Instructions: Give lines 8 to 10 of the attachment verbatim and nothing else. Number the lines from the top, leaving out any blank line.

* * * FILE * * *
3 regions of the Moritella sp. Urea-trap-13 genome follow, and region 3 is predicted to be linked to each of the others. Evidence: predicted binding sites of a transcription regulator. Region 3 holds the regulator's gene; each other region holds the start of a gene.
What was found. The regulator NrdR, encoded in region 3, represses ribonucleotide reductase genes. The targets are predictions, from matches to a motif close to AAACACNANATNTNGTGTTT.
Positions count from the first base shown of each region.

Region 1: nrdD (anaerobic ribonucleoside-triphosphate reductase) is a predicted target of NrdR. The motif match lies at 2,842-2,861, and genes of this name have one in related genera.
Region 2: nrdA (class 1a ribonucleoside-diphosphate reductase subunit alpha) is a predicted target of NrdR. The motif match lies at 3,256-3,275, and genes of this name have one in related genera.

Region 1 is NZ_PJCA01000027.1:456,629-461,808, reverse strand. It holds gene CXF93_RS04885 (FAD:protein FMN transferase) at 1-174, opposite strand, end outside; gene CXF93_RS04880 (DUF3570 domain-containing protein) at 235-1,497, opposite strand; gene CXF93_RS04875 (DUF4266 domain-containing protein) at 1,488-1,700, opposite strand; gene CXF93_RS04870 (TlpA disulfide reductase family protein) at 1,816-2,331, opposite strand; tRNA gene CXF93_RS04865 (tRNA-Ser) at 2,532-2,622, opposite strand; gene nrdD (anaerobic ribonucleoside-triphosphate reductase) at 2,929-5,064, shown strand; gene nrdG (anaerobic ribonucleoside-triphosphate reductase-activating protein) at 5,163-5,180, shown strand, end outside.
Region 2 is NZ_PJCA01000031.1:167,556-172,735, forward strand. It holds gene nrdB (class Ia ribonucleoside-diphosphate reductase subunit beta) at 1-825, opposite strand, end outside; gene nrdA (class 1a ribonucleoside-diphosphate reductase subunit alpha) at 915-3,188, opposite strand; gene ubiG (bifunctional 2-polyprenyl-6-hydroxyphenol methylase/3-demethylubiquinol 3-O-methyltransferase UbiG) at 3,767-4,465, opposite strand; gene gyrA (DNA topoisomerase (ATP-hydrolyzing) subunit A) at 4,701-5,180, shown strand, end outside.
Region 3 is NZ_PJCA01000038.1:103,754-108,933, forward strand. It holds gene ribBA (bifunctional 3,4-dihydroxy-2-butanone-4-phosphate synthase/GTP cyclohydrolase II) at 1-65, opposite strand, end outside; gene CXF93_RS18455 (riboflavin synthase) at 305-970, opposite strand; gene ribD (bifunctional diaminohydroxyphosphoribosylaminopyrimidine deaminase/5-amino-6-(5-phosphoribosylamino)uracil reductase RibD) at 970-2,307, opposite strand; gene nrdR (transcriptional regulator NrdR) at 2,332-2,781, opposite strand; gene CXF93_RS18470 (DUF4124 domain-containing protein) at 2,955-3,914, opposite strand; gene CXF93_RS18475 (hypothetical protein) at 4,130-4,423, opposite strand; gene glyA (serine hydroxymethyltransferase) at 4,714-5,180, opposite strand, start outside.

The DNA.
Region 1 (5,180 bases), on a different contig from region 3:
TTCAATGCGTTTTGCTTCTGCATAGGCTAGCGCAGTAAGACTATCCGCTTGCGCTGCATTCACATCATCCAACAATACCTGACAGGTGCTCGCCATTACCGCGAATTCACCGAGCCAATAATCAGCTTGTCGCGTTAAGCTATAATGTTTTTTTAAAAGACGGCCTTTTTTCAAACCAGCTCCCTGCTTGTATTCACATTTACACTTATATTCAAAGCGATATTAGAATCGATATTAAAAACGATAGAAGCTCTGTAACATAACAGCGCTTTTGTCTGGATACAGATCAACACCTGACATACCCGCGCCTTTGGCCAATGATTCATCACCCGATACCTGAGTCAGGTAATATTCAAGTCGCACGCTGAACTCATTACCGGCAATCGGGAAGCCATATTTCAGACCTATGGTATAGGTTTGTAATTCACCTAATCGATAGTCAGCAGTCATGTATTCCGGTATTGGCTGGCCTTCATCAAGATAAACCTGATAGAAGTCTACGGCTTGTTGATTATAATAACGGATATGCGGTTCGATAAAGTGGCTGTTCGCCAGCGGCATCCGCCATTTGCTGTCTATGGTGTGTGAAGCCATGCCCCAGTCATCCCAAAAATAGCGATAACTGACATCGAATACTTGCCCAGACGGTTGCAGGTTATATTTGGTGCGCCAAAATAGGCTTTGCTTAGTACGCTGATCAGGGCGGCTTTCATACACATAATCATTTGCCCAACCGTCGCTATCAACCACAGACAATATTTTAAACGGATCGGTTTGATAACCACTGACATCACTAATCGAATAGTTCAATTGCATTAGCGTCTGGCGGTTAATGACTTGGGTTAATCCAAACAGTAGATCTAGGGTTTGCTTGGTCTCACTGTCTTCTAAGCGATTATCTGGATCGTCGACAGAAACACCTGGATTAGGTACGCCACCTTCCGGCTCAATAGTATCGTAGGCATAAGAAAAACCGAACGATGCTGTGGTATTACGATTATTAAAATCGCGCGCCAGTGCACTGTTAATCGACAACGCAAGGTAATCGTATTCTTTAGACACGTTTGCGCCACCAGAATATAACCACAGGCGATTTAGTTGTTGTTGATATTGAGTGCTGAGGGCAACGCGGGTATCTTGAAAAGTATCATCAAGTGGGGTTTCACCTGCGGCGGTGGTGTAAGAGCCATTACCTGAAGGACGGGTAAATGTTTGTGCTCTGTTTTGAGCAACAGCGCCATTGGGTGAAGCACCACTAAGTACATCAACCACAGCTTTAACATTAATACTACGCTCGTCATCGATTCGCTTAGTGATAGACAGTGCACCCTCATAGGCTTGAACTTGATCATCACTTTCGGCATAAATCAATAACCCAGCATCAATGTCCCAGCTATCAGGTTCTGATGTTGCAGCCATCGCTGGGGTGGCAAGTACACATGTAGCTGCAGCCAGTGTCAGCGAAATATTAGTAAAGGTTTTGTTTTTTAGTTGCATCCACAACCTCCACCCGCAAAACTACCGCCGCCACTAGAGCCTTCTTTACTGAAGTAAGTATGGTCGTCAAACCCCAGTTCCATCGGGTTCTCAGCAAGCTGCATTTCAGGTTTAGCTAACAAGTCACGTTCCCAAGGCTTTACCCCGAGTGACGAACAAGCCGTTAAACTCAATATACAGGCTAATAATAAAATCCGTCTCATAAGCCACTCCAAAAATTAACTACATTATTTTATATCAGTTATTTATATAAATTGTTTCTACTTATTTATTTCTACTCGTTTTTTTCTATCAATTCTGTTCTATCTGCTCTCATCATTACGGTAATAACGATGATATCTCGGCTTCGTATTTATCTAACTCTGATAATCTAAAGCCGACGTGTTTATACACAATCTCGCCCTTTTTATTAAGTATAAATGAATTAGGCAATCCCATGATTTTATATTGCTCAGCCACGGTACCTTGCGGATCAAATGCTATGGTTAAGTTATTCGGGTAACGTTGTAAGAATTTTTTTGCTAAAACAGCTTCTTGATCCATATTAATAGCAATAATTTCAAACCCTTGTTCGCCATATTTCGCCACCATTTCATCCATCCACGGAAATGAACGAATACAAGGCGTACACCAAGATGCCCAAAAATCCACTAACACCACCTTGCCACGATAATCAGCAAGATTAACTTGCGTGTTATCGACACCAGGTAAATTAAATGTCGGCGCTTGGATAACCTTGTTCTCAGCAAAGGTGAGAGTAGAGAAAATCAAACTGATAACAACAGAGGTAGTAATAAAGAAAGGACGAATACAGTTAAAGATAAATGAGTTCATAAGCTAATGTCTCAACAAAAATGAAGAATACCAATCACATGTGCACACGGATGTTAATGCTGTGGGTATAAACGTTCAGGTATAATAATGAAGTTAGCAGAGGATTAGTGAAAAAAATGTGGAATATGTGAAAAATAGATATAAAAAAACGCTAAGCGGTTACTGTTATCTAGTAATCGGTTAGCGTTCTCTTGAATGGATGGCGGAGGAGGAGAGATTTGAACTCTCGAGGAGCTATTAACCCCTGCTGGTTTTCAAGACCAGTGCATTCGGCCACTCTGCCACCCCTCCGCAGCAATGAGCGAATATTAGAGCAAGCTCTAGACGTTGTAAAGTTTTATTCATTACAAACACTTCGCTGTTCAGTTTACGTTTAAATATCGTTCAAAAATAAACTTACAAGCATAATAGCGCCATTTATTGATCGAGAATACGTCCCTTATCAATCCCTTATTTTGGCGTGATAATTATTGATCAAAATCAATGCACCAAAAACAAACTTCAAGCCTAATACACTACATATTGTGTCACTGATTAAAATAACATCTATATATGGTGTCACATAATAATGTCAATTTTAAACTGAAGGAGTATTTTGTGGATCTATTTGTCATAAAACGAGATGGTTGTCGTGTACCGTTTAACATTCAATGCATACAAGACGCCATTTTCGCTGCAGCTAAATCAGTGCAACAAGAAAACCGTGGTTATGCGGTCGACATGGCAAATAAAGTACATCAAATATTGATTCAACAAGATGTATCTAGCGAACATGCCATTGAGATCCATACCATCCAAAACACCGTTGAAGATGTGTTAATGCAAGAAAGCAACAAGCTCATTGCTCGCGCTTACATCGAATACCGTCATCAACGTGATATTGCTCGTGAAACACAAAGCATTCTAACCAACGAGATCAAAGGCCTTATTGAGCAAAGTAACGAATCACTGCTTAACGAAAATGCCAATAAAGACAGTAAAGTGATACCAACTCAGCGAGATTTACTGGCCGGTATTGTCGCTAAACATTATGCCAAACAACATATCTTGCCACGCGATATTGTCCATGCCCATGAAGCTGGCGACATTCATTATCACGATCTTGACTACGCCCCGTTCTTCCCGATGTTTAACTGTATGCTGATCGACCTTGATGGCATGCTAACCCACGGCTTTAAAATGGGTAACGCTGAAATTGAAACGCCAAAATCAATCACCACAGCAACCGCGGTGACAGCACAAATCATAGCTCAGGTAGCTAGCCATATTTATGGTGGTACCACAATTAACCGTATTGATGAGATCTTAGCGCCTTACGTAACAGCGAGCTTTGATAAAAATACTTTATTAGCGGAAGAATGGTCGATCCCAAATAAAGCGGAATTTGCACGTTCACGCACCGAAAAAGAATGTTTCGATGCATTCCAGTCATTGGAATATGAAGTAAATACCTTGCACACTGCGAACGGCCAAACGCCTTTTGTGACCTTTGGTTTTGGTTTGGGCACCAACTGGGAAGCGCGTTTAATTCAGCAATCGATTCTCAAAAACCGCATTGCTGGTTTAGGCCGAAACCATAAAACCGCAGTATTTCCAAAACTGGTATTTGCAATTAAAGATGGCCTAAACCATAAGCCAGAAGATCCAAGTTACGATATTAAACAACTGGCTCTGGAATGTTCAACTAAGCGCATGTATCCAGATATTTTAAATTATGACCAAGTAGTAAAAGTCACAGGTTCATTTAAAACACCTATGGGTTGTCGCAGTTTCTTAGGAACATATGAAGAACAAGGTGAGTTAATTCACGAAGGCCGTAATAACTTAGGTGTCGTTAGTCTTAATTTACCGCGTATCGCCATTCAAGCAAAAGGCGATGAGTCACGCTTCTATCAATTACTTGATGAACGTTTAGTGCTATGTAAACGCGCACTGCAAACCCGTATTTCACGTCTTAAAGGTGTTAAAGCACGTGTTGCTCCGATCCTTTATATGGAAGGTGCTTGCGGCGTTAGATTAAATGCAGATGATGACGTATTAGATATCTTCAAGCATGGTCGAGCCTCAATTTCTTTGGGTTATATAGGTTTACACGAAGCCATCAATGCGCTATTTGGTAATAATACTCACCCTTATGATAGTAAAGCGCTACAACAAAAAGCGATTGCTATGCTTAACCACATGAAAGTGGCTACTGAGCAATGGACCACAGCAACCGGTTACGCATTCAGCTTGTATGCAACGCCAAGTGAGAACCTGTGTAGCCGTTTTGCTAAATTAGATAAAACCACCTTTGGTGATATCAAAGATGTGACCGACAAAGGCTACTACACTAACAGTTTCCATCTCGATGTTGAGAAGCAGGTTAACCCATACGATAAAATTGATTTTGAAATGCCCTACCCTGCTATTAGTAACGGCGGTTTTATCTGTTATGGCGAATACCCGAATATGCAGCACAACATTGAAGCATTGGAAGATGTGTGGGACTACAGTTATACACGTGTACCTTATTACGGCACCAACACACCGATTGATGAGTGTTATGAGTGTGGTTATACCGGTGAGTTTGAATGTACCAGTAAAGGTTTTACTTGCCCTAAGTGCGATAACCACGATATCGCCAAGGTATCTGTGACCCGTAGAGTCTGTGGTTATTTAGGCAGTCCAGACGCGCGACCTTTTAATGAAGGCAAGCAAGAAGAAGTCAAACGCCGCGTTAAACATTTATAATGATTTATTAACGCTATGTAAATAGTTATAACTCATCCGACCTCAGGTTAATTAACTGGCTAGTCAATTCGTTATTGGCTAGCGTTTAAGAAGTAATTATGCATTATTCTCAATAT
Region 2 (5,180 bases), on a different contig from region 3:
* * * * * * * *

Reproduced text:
Region 3 is NZ_PJCA01000038.1:103,754-108,933, forward strand. It holds gene ribBA (bifunctional 3,4-dihydroxy-2-butanone-4-phosphate synthase/GTP cyclohydrolase II) at 1-65, opposite strand, end outside; gene CXF93_RS18455 (riboflavin synthase) at 305-970, opposite strand; gene ribD (bifunctional diaminohydroxyphosphoribosylaminopyrimidine deaminase/5-amino-6-(5-phosphoribosylamino)uracil reductase RibD) at 970-2,307, opposite strand; gene nrdR (transcriptional regulator NrdR) at 2,332-2,781, opposite strand; gene CXF93_RS18470 (DUF4124 domain-containing protein) at 2,955-3,914, opposite strand; gene CXF93_RS18475 (hypothetical protein) at 4,130-4,423, opposite strand; gene glyA (serine hydroxymethyltransferase) at 4,714-5,180, opposite strand, start outside.

The DNA.
Region 1 (5,180 bases), on a different contig from region 3: